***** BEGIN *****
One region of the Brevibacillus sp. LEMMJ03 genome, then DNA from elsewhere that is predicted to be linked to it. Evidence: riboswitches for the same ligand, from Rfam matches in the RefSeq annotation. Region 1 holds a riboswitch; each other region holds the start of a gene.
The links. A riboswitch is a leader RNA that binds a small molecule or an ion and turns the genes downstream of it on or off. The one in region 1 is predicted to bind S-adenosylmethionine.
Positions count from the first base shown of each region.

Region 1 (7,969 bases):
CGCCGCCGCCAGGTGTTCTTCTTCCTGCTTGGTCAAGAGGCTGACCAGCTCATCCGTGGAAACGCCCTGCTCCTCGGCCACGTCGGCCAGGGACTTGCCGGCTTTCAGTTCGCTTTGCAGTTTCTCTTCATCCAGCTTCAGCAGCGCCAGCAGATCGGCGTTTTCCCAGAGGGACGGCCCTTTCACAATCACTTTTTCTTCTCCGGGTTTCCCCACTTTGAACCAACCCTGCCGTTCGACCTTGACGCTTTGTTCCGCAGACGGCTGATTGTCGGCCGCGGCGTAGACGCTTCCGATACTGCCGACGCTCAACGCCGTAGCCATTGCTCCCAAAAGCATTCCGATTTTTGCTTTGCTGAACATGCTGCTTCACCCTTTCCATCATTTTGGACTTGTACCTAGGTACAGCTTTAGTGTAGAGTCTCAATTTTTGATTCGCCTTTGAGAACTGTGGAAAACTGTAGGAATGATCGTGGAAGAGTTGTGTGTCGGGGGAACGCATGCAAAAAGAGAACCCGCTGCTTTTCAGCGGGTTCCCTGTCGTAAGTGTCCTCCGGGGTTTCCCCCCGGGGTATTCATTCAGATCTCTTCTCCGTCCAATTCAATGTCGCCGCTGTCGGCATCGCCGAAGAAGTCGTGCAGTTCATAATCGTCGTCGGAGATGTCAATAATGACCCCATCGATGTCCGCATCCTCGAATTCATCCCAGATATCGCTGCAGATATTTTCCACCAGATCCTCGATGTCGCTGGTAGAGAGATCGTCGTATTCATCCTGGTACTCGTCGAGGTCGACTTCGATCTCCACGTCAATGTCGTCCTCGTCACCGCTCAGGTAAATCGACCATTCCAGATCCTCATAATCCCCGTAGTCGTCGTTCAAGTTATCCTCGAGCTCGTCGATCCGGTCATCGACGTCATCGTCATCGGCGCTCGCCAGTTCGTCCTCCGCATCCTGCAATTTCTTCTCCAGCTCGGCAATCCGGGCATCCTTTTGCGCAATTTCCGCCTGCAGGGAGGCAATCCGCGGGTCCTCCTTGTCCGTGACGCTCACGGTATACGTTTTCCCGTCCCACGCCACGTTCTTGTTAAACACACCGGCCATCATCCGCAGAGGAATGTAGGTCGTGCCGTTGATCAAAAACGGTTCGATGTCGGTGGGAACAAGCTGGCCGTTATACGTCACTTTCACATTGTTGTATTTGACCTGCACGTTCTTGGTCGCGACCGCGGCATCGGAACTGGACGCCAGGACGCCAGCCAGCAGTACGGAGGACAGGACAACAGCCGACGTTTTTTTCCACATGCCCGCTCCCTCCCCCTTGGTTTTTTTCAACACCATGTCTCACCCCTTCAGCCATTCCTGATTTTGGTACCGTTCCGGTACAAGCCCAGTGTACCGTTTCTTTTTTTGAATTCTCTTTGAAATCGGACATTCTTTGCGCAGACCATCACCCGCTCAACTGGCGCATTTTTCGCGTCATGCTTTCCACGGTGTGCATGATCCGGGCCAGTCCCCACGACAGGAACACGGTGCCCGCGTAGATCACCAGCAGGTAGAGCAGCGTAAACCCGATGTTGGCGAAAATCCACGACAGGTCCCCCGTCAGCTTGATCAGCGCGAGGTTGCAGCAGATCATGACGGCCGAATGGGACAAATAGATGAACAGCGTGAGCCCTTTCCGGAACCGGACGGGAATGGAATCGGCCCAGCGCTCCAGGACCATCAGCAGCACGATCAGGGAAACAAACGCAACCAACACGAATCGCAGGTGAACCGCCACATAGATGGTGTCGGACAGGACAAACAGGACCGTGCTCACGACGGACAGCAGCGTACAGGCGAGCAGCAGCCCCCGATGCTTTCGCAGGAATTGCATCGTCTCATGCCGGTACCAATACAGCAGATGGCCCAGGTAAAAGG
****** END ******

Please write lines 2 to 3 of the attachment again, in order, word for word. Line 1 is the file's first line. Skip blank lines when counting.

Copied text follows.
The links. A riboswitch is a leader RNA that binds a small molecule or an ion and turns the genes downstream of it on or off. The one in region 1 is predicted to bind S-adenosylmethionine.
Positions count from the first base shown of each region.